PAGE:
BRUSSELS, Belgium, March 19, 2018 (ENS) – Enabled by climate change, international travel and international trade, disease-bearing insects are spreading to ever-wider parts of the world. They have existed in Africa and Asia for many years and are now becoming more widespread.
This means that more humans than ever before are exposed to viral infections such as Dengue fever, Chikungunya, Zika, West Nile fever, Yellow fever and Tick-borne encephalitis.
For many of these diseases, there are as yet no specific antiviral agents or vaccines.
Global warming has allowed mosquitoes, ticks and other disease-bearing insects to proliferate, adapt to different seasons, migrate and spread to new niche areas that have become warmer.
These are the findings of a new report from the European Commission Joint Research Centre, JRC, that aims to raise awareness about the threat posed by the spread of arboviruses, also called arthropod-borne viruses.
Aedes mosquitoes spread several arboviruses, including Dengue, Chikungunya, Zika, West Nile and Yellow fever viruses.
These mosquitoes thrive in urban settings due to the lack of natural predators and the ready availability of food and habitats in which to breed.
They have recently become established in some European countries and the Americas as a result of international travel and trade.
“Their alarming spread poses a problem for public health. They are difficult to eradicate – their larvae can survive for months, even in suboptimal humidity and temperature conditions,” the JRC reports.
The tick-borne encephalitis virus, TVEV, has been found in several European countries, including Austria, the Czech Republic, Germany, Lithuania, Poland, Slovakia, Sweden and, more recently, the Netherlands.
A newly recognized vector for the virus, the Dermacentor reticulatus tick species, is rapidly spreading through Europe. It has a high reproduction rate, is cold resistant and can live underwater for months.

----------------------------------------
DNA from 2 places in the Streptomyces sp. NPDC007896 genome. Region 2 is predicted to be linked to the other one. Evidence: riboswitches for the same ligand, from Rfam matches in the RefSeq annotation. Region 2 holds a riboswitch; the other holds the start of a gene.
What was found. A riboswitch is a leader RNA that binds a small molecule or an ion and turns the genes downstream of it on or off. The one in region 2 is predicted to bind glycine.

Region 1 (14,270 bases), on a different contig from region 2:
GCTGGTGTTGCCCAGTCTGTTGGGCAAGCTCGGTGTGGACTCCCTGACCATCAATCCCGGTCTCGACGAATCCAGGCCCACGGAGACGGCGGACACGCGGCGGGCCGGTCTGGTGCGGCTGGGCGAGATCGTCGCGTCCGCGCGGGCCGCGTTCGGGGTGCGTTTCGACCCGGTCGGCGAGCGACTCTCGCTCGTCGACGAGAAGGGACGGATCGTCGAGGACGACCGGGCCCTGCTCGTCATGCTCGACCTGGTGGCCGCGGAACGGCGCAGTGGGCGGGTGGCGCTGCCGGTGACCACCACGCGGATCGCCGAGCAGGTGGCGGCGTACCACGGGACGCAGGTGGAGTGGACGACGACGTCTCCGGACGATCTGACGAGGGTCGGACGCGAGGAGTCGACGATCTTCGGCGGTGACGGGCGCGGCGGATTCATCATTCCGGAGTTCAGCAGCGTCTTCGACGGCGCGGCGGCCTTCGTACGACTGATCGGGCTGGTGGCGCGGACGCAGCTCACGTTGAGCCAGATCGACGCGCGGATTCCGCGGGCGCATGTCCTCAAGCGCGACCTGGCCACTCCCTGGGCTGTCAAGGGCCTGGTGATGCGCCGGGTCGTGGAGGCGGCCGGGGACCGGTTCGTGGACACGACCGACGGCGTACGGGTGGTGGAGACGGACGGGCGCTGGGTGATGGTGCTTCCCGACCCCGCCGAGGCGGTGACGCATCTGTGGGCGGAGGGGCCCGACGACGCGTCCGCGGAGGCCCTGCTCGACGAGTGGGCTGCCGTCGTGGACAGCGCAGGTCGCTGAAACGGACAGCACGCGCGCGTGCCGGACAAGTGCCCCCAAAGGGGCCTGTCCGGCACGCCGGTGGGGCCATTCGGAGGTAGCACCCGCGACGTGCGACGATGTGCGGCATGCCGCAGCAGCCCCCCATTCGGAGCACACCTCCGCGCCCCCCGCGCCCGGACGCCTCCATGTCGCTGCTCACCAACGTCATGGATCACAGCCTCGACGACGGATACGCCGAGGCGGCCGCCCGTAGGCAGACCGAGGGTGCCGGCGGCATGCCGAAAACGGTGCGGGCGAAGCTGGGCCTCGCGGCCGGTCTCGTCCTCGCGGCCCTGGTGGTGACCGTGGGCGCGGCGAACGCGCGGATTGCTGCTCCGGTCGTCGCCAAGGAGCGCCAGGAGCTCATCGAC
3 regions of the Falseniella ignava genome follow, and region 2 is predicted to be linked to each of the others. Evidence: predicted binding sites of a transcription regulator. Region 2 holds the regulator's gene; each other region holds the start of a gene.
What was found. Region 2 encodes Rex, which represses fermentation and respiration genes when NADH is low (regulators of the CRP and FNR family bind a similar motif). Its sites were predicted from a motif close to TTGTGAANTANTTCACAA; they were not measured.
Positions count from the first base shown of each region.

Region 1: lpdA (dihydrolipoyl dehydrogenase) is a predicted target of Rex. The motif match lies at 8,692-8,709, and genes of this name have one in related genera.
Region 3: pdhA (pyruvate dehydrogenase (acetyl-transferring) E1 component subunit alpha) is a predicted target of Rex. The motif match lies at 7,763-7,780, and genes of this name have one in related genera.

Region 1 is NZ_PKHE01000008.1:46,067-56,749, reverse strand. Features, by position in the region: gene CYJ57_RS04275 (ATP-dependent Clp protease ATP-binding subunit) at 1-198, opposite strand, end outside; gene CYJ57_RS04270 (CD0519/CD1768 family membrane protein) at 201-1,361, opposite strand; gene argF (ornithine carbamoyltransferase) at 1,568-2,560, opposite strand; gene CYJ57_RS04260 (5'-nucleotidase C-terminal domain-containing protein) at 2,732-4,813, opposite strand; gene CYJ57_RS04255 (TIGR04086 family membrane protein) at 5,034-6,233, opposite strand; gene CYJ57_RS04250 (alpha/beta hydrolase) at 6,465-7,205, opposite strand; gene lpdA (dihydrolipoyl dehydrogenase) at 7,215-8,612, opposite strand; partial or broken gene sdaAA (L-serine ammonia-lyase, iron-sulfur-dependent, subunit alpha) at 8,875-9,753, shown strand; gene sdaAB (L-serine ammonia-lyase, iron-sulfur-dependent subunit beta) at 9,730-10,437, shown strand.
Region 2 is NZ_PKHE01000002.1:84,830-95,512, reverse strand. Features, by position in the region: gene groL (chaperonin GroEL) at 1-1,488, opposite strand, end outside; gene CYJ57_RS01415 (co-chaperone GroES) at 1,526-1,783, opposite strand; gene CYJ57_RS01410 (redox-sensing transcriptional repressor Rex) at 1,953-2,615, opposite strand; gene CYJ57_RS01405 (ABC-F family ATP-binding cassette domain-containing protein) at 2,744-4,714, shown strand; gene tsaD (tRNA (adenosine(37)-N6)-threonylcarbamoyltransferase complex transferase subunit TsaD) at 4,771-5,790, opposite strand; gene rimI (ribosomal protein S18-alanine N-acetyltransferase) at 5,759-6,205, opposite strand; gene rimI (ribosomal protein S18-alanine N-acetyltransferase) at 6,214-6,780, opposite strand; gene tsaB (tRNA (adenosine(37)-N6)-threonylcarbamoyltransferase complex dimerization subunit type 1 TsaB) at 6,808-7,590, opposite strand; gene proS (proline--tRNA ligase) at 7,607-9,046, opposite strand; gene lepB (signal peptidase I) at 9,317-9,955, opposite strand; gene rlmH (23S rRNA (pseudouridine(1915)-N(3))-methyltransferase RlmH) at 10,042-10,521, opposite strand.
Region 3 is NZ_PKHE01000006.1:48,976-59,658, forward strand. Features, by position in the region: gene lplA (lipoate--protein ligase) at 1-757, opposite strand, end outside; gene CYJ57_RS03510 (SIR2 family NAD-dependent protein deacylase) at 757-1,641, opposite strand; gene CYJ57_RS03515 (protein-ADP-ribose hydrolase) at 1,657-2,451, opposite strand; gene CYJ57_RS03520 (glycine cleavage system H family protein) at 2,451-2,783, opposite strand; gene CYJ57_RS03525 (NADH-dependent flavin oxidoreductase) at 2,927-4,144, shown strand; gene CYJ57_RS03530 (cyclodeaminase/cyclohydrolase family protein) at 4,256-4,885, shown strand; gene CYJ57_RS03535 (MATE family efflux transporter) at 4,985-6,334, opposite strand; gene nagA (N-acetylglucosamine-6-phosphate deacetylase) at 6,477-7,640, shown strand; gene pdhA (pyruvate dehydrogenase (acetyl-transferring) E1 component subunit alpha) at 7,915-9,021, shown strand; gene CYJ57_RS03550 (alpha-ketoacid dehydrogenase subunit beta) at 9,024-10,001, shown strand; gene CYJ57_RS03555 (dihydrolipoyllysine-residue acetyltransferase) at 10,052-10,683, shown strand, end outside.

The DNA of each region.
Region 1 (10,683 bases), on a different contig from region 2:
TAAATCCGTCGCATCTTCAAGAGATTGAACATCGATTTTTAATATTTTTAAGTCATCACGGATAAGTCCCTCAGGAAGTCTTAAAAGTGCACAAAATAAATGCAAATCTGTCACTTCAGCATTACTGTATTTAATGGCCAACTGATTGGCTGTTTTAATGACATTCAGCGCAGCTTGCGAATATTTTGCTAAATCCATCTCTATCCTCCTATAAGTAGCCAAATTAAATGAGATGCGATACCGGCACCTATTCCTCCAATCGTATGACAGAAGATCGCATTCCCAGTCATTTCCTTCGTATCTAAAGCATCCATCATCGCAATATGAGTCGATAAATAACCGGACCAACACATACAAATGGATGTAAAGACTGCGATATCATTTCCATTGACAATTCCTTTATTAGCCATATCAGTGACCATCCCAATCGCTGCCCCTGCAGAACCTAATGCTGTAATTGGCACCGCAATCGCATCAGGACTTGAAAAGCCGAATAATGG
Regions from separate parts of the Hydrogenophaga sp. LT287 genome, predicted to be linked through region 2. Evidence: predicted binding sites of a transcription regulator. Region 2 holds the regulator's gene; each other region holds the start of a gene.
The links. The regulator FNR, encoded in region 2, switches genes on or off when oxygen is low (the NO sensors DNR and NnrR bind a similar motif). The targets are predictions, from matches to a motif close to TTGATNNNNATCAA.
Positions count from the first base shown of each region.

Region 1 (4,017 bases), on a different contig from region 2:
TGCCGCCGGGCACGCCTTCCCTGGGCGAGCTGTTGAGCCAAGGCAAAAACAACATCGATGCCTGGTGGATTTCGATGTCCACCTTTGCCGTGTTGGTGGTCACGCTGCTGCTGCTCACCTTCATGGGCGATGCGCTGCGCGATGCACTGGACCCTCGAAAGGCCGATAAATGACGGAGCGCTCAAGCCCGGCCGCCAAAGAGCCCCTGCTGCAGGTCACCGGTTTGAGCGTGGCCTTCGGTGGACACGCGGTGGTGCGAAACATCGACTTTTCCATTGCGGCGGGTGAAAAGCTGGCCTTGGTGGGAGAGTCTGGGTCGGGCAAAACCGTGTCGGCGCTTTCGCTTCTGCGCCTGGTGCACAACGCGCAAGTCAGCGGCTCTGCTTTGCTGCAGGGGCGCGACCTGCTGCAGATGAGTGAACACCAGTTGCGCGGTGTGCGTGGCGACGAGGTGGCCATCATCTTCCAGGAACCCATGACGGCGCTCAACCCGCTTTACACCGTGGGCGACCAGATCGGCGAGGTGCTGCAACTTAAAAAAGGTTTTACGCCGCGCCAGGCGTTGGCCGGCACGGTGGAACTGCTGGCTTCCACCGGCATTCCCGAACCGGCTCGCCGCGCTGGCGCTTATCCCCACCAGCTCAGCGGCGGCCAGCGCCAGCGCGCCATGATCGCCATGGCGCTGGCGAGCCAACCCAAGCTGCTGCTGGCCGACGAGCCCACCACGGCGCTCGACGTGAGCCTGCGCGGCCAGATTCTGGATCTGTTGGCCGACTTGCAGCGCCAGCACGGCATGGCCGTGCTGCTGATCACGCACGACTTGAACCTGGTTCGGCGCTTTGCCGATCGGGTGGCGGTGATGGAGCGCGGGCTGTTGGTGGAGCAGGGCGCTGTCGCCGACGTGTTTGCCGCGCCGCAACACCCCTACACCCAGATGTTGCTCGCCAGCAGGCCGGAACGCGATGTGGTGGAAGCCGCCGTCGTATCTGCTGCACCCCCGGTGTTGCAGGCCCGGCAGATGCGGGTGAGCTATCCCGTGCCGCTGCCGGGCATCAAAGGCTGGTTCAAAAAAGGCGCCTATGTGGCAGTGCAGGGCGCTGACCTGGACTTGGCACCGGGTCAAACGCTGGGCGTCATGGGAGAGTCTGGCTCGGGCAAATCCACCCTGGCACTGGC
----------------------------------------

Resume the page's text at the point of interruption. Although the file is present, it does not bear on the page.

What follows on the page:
Humans can be infected by a tick bite or through consuming unpasteurized dairy products that do not meet EU safety standards and have come from infected animals. There is a vaccine for TBEV.
Zika virus has received a lot of media attention due to its association with neurological disorders such as Guillain-Barré Syndrome and the development of microcephaly, an abnormally small head, in fetuses.
Zika virus is difficult to diagnose and there is no cure or vaccine. First identified in 1947 in the Zika forest of Uganda, its spread is a serious concern given the growing presence in temperate zones including Europe and America of its main vector, the mosquito Aedes albopictus.
The first documented outbreak of Zika virus infection was reported in 2007 in Micronesia. Since then it has spread to French Polynesia and Brazil, where it infected up to 1.3 million people in 2015.
More than 70 territories worldwide have confirmed indigenous cases of Zika virus. By March 2017, 2,130 Europeans were reported to have travel-associated Zika infections.
Mosquito control strategies
The report describes and discusses several methods that have been used to control the spread of mosquitoes, including insecticides, mosquito traps, genetic modification, land reclamation and habitat surveillance.
Currently, the safest and most readily available and effective methods of controlling mosquitoes are mosquito traps for relatively small areas and nets, and the reduction of potential breeding sites such as standing water.
While the research team behind the study advocate better control of mosquito populations, they also warn that it would be unwise to remove mosquitoes completely from the ecosystem.
They are part of the food web for some species, and pollinate many plants. Wiping them out completely could have negative effects on nature, and consequently on humans.
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